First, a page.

Exercise of the Week: One Arm Overhead Walking Lunge

The one arm overhead walking lunge is a very challenging exercise that will give you a lot of bang for your buck.  It is an advanced exercise that requires a certain amount of mobility, stability, and strength to perform correctly and safely.  Adding this into your workouts will definitely add a very challenging element and take a common exercise such as the lunge to another level.

Benefits

There are numerous muscles at work in this exercise which will help build strength, power, stability, and burn fat.  The more muscles an exercise uses the better a fat burner it is.

You will be working all the muscles of the lower body, the core, shoulders, arms, and upper back.  All the muscles are working together to move and stabilize the weight as the overhead position of the dumbbell will want to sway and challenge the stability more.

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How to Do It

Start in a standing position with arms straight to the ceiling.  Step forward, lunging down.  Make sure the front shin stays vertical and weight and tension goes into the glutes, hams, and quads of the front leg.  Keep the core tight to prevent any extension through the lower back.  Push the weight to the sky to ensure vertical extension of the arms.

Regression/Progression

If you are unable to 1.  bring your arms up vertically to the ceiling, then you have some shoulder mobility work to do (a whole other blog post).  Or you may lack stability in the shoulders to maintain the weight and proper shoulder position.  For the time being you can just rest one head of the dumbbells on your shoulders to get some benefit of top loaded lunge.  2.  If just a bodyweight lunge is challenging enough for you then work on that until 10-12 reps with good form can be accomplished.  3.  if you are unable to prevent the front knee from protruding forward (over the toes) during the walk, then   remaining stationary or performing reverse lunges will keep the hips moving back and getting your weight into the heel of the front foot while keeping the shin vertical.  4.  If you are unable to prevent any lateral flexion to compensate for the overhead weight on one side of the body, then some more lateral core stability is needed.  You can strengthen that with side abdominal planks.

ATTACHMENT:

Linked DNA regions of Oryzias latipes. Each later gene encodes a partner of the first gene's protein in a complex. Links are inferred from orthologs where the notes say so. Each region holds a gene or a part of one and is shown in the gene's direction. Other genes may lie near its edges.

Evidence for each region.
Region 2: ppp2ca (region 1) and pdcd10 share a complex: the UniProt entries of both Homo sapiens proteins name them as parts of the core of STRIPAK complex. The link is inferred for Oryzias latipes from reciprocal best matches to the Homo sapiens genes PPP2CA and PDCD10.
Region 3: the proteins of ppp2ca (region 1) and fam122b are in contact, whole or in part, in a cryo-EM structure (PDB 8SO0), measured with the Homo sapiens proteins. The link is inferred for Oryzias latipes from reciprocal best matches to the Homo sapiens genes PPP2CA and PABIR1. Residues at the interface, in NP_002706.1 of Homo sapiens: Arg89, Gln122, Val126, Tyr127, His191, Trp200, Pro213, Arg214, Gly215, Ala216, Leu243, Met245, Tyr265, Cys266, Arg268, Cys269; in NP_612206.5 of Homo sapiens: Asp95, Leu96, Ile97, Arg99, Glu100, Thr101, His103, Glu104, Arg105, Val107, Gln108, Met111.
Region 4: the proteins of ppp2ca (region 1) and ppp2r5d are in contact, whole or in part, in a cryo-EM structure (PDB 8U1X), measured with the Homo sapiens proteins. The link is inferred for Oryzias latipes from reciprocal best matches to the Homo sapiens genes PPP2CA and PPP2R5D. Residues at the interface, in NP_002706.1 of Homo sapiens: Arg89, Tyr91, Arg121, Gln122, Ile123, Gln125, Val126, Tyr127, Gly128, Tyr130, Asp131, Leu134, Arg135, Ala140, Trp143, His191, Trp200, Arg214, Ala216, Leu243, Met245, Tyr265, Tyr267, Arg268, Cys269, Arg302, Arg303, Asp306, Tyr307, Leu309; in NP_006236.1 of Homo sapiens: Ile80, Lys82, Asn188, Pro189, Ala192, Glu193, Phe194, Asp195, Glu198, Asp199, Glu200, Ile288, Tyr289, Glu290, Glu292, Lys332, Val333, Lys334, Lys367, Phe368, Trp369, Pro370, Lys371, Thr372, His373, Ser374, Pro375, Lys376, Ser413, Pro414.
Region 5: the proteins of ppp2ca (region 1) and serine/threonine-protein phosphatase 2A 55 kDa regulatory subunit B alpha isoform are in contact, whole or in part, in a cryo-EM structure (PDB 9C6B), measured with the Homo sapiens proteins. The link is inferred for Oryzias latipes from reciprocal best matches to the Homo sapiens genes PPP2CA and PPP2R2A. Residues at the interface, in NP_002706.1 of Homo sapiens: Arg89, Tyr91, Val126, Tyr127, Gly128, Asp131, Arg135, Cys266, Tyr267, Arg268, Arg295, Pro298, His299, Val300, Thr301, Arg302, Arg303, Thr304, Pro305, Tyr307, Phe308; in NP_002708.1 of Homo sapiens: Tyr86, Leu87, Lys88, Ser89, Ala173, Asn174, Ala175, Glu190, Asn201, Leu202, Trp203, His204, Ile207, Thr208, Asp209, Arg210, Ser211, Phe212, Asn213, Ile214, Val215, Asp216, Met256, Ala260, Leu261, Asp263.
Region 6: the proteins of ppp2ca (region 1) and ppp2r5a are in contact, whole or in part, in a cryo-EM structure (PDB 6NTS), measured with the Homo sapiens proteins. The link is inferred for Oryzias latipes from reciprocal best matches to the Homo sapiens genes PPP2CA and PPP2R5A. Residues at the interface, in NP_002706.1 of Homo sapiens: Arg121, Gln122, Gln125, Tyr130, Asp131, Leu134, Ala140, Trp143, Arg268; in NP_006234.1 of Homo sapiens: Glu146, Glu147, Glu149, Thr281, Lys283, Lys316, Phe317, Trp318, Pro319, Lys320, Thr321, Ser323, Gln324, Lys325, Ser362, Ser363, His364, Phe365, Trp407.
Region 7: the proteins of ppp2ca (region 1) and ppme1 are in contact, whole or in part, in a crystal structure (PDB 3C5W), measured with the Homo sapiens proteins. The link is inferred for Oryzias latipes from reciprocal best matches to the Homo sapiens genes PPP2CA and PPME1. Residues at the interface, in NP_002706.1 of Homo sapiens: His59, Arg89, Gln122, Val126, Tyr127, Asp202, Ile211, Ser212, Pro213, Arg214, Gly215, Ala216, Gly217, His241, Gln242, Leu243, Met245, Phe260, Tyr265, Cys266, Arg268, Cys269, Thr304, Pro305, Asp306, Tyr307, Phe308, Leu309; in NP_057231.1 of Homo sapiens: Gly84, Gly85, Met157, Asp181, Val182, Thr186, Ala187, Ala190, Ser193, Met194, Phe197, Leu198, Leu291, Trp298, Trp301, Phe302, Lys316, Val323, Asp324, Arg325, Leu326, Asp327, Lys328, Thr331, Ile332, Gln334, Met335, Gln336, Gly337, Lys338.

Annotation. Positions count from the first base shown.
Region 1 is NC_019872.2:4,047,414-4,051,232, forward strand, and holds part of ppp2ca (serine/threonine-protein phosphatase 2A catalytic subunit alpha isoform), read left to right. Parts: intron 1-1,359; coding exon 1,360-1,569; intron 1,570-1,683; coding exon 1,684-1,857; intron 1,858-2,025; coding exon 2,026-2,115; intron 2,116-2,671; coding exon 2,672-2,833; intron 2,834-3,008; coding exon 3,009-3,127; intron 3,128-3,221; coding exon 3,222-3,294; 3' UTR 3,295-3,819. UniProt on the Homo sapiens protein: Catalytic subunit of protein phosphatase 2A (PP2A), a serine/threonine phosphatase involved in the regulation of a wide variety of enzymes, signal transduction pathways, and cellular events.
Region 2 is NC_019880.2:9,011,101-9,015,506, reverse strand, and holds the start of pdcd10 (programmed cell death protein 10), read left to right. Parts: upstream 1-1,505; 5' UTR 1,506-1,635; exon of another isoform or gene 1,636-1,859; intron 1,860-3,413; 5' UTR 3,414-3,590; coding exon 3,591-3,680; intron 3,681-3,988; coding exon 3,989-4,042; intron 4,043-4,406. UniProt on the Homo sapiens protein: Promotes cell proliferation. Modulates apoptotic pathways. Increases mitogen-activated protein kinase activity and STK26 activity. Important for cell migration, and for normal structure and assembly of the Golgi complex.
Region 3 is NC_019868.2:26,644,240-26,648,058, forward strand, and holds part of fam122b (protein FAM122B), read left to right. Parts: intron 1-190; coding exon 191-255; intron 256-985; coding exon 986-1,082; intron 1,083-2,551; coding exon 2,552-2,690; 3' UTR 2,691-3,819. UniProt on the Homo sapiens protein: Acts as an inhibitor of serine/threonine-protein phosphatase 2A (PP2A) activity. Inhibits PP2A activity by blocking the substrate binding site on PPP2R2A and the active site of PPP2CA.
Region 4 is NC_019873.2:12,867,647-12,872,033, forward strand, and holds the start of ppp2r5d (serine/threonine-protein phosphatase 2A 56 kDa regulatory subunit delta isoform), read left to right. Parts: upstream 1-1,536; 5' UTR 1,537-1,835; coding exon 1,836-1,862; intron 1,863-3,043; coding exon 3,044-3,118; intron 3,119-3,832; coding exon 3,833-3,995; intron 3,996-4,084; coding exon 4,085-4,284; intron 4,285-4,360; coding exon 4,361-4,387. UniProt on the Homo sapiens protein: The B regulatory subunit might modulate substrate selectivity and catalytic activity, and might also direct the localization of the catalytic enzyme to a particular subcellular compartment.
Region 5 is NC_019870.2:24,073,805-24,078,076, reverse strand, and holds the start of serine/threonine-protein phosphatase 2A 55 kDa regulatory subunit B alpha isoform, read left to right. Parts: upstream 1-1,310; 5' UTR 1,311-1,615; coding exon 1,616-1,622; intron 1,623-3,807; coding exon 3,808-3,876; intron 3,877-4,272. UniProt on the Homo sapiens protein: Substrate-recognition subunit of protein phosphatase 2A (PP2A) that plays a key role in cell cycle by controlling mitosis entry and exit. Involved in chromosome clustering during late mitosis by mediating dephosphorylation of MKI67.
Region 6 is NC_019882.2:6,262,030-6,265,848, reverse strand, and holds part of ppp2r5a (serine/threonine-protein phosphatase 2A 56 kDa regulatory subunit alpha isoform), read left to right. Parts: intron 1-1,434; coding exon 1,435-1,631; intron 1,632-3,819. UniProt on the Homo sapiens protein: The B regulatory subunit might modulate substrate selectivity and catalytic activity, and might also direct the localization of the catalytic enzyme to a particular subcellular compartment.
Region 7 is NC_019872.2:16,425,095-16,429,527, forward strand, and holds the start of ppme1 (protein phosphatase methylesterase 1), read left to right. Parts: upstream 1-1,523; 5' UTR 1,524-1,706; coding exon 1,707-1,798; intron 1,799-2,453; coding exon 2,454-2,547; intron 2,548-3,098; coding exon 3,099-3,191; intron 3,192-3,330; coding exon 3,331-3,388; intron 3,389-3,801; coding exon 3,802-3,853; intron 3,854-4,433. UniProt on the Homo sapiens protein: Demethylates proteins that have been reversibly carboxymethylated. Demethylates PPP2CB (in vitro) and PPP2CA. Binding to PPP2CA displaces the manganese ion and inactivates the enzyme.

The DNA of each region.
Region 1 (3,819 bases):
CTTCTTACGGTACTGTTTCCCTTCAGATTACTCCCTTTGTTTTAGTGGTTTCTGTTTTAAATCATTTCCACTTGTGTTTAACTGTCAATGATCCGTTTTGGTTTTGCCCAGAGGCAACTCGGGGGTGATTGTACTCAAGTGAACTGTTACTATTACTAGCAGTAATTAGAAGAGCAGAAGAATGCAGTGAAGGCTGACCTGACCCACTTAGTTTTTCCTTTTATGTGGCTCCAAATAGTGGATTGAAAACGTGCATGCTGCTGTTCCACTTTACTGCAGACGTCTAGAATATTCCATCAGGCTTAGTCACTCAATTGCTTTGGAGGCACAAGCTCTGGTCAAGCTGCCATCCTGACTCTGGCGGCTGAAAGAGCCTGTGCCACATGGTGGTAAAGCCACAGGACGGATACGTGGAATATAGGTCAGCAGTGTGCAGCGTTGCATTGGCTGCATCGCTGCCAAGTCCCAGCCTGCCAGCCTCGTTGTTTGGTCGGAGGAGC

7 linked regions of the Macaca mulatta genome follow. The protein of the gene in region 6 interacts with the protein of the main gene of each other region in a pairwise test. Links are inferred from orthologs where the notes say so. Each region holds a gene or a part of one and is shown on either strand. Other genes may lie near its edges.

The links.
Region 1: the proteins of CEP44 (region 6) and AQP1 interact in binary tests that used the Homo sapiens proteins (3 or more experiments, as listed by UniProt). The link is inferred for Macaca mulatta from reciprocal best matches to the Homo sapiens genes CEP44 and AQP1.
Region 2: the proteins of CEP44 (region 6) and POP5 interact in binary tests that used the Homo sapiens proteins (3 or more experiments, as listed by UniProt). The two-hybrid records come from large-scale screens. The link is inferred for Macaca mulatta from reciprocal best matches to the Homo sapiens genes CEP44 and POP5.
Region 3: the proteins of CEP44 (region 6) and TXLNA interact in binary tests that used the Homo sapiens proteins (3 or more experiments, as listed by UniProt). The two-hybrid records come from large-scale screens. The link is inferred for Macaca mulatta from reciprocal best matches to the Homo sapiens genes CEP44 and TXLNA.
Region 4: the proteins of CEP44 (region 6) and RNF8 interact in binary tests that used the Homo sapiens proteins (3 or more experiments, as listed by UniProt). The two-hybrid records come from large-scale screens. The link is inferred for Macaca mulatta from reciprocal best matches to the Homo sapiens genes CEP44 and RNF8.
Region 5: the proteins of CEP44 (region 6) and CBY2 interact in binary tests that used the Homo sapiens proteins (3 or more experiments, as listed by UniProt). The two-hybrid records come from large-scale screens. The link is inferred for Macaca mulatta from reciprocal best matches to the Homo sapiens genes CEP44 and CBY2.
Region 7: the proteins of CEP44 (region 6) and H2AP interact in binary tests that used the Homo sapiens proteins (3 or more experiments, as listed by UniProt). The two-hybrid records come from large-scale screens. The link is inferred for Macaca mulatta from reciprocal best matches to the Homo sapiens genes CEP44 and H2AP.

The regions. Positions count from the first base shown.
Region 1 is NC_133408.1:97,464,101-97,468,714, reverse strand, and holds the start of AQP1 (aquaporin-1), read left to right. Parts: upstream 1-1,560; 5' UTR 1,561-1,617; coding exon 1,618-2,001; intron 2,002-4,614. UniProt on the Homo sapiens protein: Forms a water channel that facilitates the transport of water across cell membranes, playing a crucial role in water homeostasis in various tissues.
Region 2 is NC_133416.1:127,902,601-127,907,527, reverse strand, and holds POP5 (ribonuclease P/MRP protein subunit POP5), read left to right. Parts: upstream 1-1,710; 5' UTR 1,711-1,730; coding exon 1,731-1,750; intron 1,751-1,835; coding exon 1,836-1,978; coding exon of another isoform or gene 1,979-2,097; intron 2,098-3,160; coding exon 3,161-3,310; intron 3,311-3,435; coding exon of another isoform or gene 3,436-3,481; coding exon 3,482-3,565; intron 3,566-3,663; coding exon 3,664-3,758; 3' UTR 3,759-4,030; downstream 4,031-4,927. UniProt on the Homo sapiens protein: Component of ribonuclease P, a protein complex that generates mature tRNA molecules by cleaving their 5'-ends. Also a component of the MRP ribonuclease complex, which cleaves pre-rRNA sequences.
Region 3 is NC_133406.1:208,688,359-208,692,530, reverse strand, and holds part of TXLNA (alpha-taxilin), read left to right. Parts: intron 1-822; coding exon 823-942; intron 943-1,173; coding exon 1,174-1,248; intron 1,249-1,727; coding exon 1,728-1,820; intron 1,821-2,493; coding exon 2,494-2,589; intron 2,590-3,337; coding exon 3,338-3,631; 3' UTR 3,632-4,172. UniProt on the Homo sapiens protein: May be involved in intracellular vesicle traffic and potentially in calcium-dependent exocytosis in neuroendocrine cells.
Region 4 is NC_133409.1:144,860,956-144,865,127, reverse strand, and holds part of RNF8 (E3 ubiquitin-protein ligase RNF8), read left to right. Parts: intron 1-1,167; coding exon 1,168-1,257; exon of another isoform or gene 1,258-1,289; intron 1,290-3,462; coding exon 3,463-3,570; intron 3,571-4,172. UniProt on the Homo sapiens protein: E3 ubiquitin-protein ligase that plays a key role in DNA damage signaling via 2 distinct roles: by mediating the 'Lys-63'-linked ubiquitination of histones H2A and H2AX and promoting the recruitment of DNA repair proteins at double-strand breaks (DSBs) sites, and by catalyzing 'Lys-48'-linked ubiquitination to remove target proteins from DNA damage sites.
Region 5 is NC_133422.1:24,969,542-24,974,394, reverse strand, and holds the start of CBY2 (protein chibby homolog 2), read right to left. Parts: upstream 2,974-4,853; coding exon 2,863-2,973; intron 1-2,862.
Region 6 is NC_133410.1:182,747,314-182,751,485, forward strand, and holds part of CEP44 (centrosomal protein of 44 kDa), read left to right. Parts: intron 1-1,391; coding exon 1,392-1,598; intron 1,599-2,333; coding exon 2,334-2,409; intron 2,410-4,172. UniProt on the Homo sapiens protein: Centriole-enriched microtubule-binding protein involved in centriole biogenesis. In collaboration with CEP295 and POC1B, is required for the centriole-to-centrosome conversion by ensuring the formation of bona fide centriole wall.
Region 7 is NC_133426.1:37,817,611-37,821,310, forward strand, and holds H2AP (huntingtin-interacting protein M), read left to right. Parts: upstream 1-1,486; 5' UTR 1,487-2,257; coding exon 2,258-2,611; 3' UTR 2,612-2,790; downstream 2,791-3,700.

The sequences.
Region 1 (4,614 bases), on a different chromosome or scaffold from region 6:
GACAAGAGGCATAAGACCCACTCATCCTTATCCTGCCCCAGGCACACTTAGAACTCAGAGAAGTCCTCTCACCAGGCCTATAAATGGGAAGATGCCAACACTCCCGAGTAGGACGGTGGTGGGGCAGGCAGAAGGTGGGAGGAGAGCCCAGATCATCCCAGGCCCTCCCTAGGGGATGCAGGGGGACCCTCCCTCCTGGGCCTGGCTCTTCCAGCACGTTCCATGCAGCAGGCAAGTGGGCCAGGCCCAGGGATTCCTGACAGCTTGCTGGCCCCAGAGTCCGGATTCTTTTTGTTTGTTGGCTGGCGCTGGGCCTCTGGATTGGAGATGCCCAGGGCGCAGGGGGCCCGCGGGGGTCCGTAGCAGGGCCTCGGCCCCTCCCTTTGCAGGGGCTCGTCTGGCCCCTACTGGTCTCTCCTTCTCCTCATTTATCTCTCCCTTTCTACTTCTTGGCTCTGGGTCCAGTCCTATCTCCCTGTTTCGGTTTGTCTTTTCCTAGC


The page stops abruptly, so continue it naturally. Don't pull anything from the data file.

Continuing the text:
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Your limiting factor in this exercise can be how much weight you can hold over your head.  That alone can limit your ability to perform the exercise or how many reps you can do.  To continue to build strength and power in your legs and stability in your core and shoulders without using more weight, just increase certain variables such as time under tension.  This could mean holding a lunge in the bottom position for three seconds before standing back up.  You could throw some pulsing reps in, such as taking a step, do five pulse up and down in the lunge movement before taking another step.

You can use your imagination and get pretty creative.

 

About The Author

Kevin Fulton

Kevin Fulton is personal trainer in Pittsburgh, PA. His goal is to help his clients look, feel, and move better. In his spare time you can find him under a barbell or practicing jiu jitsu.

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